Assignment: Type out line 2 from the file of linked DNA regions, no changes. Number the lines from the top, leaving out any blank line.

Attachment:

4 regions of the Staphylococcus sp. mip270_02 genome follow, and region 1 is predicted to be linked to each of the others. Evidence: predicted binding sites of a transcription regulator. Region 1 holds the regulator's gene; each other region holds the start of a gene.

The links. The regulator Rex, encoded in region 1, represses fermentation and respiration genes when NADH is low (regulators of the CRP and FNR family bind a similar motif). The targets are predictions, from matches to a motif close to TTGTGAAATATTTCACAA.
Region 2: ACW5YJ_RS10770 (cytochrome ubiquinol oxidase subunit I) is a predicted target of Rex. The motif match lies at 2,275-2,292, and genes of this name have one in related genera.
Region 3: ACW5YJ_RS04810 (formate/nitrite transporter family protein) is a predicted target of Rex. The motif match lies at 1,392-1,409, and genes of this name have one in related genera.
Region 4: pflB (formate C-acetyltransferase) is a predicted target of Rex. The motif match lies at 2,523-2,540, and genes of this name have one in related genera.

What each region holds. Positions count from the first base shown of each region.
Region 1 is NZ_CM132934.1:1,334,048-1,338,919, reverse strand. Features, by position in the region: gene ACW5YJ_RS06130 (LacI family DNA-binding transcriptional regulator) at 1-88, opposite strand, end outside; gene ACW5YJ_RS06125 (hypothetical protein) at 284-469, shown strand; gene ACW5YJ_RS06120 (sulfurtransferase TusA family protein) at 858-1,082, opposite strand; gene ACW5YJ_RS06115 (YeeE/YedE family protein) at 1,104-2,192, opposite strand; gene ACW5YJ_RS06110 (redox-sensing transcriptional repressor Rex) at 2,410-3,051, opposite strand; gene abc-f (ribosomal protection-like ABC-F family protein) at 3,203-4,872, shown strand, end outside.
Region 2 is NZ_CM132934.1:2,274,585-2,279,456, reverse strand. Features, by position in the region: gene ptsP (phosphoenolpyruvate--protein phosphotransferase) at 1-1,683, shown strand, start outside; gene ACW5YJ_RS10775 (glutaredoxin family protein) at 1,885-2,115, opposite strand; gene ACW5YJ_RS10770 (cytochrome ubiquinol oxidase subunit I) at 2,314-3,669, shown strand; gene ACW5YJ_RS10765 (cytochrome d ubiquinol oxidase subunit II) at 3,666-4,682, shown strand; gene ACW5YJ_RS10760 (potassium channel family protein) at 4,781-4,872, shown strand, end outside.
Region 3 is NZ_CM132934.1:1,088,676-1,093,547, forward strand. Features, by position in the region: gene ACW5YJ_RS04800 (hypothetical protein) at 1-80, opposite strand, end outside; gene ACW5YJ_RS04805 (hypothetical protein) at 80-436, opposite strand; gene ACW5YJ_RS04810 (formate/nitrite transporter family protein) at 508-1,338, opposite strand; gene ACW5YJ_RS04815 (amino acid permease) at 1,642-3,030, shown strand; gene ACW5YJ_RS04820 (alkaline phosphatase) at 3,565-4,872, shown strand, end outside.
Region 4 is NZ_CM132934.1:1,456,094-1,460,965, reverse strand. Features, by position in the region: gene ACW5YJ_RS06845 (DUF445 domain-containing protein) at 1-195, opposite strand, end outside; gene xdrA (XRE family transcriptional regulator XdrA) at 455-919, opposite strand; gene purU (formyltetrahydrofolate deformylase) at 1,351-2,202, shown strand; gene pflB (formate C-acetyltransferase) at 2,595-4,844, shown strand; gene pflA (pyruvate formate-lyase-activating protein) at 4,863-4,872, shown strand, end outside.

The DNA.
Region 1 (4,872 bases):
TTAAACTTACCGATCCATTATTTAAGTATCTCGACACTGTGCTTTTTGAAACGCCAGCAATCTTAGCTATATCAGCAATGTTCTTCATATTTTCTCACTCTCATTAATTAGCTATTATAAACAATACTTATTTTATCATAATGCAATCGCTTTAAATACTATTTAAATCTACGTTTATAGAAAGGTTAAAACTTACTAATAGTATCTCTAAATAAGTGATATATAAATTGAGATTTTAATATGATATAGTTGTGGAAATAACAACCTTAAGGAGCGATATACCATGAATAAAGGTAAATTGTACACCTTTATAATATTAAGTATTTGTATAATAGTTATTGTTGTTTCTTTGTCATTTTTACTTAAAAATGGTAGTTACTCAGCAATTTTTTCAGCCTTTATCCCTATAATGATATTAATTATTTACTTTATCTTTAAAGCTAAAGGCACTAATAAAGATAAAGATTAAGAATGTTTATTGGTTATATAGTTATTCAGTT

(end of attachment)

The links. The regulator Rex, encoded in region 1, represses fermentation and respiration genes when NADH is low (regulators of the CRP and FNR family bind a similar motif). The targets are predictions, from matches to a motif close to TTGTGAAATATTTCACAA.